19:57 clojurebot: clojure.lang.LineNumberingPushbackReader

19:58 rhg135: I assumed it'd be a inputstream given his code

20:01 amalloy: ,(class System/in)

20:01 clojurebot: java.io.BufferedInputStream

20:01 rhg135: hmm

20:45 n0n3such: hey

22:22 hodwik: Are LISPs hard to read because I'm not used to them, or are they just harder to read?

22:23 tolstoy: I find them easier to read, but I suspect Clojure's use of brackets, and syntax highlighting improve that significantly.

22:25 hodwik: I guess I find it easier to get a sense of what the code is doing at a fine-grained level

22:25 but I'm having a hard time stepping back and seeing the big picture

22:25 because all of the pieces are so low-level logically

22:26 tolstoy: Coming from Java?

22:26 hodwik: Python & Java

22:28 tolstoy: A friend just went through a similar thing. For him, realizing that the functions were verbs seems to have helped a lot (his words not mine).

22:30 hodwik: Hmm, I'm not sure I follow.

22:31 tolstoy: Clojure functions, generally, take data as parameters and transform it into another form of data.

22:31 So, map, reduce, filter, etc.

22:31 So, just read the function names and get a sense of what they're doing.

22:33 hodwik: I've gotten that far

22:33 I'm just not sure how to skim code, so to speak

22:33 to get the big ideas

22:33 Everything looks equally important, in a way

22:34 TEttinger: ah, yeah. an interesting thing is that what would be a few lines in java, with a for loop for instance, is typically a one-line call in clojure to a collection-based fn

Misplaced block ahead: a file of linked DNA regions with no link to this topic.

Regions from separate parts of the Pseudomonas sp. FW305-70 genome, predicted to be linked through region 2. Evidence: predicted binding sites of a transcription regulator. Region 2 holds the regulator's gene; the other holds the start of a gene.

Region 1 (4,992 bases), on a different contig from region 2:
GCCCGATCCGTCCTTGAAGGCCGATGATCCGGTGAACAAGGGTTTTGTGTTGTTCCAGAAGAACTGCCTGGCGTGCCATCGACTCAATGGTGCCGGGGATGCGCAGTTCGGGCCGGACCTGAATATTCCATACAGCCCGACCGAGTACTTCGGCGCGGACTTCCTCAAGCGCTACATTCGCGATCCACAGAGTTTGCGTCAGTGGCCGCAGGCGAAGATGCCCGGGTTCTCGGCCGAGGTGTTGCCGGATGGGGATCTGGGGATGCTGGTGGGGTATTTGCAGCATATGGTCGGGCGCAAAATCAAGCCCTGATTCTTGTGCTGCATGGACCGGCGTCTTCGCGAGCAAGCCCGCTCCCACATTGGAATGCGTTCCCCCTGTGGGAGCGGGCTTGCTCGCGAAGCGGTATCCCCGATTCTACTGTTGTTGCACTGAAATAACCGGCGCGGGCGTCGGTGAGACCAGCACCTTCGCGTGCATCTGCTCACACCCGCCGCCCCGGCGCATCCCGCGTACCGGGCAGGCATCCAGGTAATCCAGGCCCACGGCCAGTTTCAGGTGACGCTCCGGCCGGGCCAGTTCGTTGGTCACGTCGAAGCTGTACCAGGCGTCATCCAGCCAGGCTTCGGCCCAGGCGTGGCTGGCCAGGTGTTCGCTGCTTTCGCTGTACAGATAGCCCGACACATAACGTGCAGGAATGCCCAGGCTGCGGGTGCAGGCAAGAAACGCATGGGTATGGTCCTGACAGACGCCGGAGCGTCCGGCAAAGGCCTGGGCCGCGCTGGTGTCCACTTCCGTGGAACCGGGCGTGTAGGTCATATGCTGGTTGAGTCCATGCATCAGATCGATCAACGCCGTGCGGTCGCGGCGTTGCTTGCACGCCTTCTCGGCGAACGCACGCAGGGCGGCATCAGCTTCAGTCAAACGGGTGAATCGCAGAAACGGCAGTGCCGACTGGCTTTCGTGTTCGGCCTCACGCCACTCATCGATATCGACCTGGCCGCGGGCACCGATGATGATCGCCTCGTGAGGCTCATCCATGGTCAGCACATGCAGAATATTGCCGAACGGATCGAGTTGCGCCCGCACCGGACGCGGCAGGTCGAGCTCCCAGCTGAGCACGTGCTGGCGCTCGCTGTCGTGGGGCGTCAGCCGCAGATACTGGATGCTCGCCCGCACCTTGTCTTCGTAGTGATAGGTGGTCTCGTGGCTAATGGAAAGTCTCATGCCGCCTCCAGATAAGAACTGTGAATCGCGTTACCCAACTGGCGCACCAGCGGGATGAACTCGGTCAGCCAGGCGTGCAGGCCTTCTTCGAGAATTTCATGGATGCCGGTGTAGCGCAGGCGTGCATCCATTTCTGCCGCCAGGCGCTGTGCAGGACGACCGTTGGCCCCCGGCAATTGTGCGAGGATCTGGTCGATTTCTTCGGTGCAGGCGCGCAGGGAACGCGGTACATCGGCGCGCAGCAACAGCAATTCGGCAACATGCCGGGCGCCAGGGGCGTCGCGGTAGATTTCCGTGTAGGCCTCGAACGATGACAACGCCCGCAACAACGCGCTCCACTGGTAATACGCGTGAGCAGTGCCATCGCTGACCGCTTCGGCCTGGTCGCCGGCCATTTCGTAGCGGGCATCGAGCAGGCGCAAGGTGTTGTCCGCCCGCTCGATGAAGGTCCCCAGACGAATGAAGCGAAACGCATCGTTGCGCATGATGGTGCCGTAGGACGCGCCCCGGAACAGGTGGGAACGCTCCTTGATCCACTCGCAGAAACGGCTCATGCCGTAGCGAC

22:35 hodwik: So then maybe skimming code is not the right strategy to read code in clojure?

22:35 TEttinger: like map vs. creating a new ArrayList and appending to it in a for(Thing thing : myList) {} way

22:35 tolstoy: That's what I do.

22:35 TEttinger: clojure code tends to be slightly wider and much less vertically stretched

22:35 tolstoy: But I skim by first reading the names and then maybe glancing at the function body to see if there's filter, reduce, map, or something.

22:36 TEttinger: yeah, similar here

22:36 tolstoy: Like this: https://github.com/ring-clojure/ring/blob/master/ring-core/src/ring/middleware/params.clj

22:36 I start at the bottom and go up.

22:37 hodwik: Interesting, why read from the bottom?

22:37 tolstoy: That's usually where the "main" function is, with all the ones above it in support position.

22:38 TEttinger: it is a big benefit to know if you're dealing with a many-to-many fn (map and mapcat are commonly used like this, filter usually), a many-to-one (usually reduce, not always), a one-to-many (iterate, certain uses of loop, for can be used something like this), etc.

22:38 tolstoy: Then I quickly scan up and see, assoc-query-params, where I can see he's parsing the querystring from the request (:query-string this or that).

22:39 I can see that he's parsing the query string into a key/value and associating it to the request as two keys. The rest the functions: *shrug*.

22:40 Keywords are pretty nice because you can kinda trace the transformation of data by scanning for them.

22:40 hodwik: Oh, that

22:41 's an interesting strategy.

22:41 tolstoy: I didn't know I had that strategy until looking at that code. ;)

22:44 hodwik: Do you find yourself using other people

22:44 's code/libs less when writing in Clojure?

22:45 tolstoy: Sort of.

22:45 For me, the biggest difference between Clojure and your avg Java/Python/C# approaches is the separation of data from functions.